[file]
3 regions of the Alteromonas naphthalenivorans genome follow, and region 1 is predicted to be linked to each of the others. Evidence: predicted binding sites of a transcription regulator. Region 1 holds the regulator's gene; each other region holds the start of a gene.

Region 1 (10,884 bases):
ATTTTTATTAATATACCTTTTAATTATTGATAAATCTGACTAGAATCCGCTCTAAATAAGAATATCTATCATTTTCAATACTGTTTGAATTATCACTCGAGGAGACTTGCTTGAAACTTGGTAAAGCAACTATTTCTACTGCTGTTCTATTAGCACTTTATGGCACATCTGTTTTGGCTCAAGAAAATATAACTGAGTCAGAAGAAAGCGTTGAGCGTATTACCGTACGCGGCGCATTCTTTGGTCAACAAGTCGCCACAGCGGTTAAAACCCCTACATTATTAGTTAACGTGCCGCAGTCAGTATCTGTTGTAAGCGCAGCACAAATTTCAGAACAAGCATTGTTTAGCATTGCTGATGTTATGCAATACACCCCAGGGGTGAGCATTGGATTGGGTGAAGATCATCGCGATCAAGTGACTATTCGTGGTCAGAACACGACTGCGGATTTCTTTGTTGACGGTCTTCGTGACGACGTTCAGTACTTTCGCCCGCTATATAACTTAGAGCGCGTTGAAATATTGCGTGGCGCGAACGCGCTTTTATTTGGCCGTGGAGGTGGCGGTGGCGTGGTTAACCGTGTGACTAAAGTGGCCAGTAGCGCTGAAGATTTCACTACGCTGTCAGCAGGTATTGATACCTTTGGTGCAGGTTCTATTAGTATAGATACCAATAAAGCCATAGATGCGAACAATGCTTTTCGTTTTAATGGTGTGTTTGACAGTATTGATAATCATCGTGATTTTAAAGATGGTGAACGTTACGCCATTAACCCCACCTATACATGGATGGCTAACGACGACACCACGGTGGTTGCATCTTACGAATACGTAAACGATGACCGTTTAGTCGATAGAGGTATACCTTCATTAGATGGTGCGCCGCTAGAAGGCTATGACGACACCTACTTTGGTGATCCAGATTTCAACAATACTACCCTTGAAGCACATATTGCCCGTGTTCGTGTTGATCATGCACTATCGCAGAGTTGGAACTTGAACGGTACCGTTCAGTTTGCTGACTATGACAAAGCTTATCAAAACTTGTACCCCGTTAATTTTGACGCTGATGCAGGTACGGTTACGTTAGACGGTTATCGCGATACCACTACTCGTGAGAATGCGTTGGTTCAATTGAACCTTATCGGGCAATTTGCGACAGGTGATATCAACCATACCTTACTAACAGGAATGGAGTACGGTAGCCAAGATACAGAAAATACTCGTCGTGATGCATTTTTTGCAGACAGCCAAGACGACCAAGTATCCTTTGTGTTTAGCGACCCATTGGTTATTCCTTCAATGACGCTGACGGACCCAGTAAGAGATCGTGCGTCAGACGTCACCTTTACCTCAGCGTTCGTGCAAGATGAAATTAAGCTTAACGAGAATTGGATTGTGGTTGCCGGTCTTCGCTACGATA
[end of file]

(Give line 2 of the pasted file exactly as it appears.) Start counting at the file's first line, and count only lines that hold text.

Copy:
Region 1 (10,884 bases):